As young workers face fears such as car insurance hikes and property ownership difficulties, millennials can only wonder what the 2018 budget holds for them.
Chancellor Phillip Hammond has already made countless spending commitments in the past such as pledges to end austerity in general, so there appears to be little room to do something significant for the younger population.
As a result, it may be a question of what the younger population hopes won’t happen such as increased insurance premium tax which in turn increases car cover premiums. Millennials also hope the budget won’t depress salaries, raise cost of living and inflate property and rent prices.
According to Vicki Owens of Money Lens – a site focused on educating millennials about managing their money, millennials are hopeful of what the budget holds but many feel disgruntled or disengaged. The 2017 budget was considered to be the most millennial-friendly budget ever yet many felt the budget barely scratched the surface. Here are some key expectations vs. reality given Chancellor Phillip Hammond has already presented the 2018 budget.
First-time home buyers?
40% of young adults in Britain can’t afford to buy even the cheapest houses in their area. Research conducted by retail bank Aldermore indicates that millennials are looking for assistance in this regard. According to the Director of Mortgages, Damian Thompson, first-time home buyers believe the government must do more to improve their odds of owning a home.
Last year’s budget saw the abolishment of stamp duty for first-time home buyers; however, this didn’t solve underlying problems on affordability and supply. According to Aldermore’s research, 34% of millennials want policies aimed at reducing the number of empty homes across the UK. The “Help to Buy Scheme” launched more than five years ago offered interest-free loans for 5-years on up to 20% of a property’s value for a 5% deposit. 33% of millennials would want to see the scheme extended beyond new-build homes according to Aldermore.
According to Habito founder Daniel Hegarty, more needs to be done to address UK’s housing crisis. Although the Help to Buy Scheme has assisted many potential homeowners and boosted the number of new homes, the scheme hasn’t been a magic bullet for UK’s housing crisis. Hegarty sees an extension of the scheme’s end date. The government may also extend the scheme to purchase properties worth less than the current £600,000 limit.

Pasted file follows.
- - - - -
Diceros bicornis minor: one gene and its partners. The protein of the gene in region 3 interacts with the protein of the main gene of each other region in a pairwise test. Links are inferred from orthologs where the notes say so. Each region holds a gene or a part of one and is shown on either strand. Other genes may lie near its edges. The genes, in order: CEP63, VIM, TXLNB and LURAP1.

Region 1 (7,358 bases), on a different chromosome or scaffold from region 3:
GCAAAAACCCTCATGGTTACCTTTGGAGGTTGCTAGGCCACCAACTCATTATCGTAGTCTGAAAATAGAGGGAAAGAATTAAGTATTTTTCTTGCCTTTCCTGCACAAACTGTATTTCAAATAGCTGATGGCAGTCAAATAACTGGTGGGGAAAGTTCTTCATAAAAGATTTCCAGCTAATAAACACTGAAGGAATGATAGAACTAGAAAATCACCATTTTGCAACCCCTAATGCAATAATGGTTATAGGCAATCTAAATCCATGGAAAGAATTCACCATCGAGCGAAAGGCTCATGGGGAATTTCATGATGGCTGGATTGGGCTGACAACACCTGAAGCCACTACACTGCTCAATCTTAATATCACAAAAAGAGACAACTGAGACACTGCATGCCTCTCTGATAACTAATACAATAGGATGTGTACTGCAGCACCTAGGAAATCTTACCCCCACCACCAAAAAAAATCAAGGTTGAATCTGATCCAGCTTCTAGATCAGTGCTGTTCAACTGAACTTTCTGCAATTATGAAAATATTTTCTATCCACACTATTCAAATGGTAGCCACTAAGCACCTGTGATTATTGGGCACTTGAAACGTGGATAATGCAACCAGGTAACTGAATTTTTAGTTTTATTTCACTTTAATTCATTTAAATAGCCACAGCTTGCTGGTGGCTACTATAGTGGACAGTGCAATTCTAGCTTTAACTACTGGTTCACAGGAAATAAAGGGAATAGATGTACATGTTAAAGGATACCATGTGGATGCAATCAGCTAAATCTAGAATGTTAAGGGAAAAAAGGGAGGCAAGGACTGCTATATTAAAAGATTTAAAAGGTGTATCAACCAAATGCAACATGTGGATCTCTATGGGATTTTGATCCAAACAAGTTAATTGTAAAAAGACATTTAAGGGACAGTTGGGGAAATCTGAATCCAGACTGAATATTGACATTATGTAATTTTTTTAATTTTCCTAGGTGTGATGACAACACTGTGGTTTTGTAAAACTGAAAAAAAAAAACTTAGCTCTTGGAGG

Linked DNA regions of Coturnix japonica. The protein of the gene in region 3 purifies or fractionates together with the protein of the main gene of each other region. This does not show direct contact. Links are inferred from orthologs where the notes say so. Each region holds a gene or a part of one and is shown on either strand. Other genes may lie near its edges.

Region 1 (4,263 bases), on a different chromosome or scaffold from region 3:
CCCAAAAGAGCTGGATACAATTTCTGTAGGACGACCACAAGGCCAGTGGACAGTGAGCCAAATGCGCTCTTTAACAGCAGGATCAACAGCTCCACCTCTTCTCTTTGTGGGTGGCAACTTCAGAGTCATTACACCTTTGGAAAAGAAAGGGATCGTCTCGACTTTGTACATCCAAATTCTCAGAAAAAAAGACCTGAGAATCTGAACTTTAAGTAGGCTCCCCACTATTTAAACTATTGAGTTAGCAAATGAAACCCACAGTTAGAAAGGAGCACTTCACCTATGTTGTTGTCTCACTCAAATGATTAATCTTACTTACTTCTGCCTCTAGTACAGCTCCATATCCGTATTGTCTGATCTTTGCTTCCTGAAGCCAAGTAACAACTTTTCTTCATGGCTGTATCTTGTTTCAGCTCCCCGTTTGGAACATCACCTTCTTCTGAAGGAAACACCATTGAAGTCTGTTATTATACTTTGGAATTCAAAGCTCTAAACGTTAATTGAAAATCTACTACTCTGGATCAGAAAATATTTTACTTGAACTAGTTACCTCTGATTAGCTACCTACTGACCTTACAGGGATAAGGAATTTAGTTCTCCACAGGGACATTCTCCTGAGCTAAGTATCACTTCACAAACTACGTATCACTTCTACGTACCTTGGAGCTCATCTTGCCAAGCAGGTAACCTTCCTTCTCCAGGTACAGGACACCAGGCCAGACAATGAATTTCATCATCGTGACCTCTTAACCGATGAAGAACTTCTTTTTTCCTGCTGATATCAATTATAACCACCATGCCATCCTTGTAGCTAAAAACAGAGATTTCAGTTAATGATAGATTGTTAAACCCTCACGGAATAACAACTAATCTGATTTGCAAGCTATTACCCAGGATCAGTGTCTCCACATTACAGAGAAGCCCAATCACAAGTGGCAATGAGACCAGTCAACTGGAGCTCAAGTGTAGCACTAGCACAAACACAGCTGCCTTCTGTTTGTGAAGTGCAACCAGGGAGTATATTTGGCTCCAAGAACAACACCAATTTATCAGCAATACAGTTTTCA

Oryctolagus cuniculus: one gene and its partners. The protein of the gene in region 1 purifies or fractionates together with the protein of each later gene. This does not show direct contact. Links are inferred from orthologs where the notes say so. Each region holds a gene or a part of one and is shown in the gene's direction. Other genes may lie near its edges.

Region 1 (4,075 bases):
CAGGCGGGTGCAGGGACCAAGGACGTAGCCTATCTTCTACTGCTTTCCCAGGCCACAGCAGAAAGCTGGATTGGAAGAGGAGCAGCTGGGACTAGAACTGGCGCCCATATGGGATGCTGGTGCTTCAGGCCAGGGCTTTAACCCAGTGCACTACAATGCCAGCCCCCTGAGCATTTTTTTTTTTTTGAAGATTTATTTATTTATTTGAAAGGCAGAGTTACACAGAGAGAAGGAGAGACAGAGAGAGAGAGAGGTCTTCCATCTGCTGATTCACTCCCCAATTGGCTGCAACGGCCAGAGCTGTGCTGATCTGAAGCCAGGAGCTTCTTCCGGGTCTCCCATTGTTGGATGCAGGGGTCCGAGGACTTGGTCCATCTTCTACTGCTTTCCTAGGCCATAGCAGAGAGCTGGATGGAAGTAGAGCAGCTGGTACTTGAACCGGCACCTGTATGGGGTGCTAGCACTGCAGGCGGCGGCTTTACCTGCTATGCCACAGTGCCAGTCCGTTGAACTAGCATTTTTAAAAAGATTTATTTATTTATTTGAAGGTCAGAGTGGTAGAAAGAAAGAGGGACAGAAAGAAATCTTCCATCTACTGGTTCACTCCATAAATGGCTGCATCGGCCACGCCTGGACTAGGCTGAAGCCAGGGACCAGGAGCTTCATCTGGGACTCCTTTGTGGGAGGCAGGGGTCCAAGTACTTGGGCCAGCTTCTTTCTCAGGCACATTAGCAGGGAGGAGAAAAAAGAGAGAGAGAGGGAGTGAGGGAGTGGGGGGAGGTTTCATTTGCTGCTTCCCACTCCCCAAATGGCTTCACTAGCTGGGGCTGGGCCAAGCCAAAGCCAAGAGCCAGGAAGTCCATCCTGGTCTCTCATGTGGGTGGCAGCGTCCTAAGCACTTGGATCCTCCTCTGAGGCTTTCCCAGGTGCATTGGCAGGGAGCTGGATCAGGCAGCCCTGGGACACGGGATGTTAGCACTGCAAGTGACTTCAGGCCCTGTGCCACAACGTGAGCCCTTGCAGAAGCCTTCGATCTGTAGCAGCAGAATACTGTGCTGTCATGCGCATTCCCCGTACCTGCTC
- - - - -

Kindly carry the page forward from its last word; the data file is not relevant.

In his 29th October budget reading, Mr. Hammond announced a limit reduction to £500,000. The Chancellor has also promised to increase the Housing Infrastructure Funding for councils by an additional £500 million. It will also be easier to allocate land for housing.
Rent to own
The millennial budget wish list also has many young renters looking at the government to make their dreams of home ownership a reality. Hegarty expects affordable housing and the property market high up on Hammond’s agenda once again. Scrapping capital gains tax or lowering it for landlords selling homes to their long-term renters could boost ownership according to Hegarty. The UK government has already taken measures to attract first-time buyers and reduce buy- to-let landlords. These measures are working. Hegarty argues incentives for landlords who want to leave the market and long-term tenants looking to buy would also work. In his latest budget reading, Hammond failed to address rent to ownership arrangements.
Last year, Hammond announced plans for a brand new discount railcard meant for individuals aged 26 to 30. The railcard was expected to save 4.5 million+ young people 33% of their rail fairs. However, the implementation wasn’t successful with website crashes experienced, and a tiny fraction of cards have been under trial. It’s expected that the railcard will return with some significant changes despite having a troubled trial period which left many in doubt.
In his most recent budget reading, Hammond has announced the return of a digital-only railcard available at 26-30railcard.co.uk in the next two months; however, it won’t be funded by the government. The millennial rail card will benefit 4 million young adults.
Young drivers in the UK aged 17 to 24 years pay the highest premiums (£1,308 per year) for car insurance. This is £593 higher than the average premium for the entire country according to statistics from Compare the Market. Young drivers have been calling for a complete scrap of insurance premium tax which is the source of their misery given the tax has doubled since 2015. Exempting young drivers from insurance premium tax will boost social as well as professional mobility for this age group while offering some much-needed relief from high costs. In the latest budget reading, Hammond chose to leave insurance premium tax unchanged.
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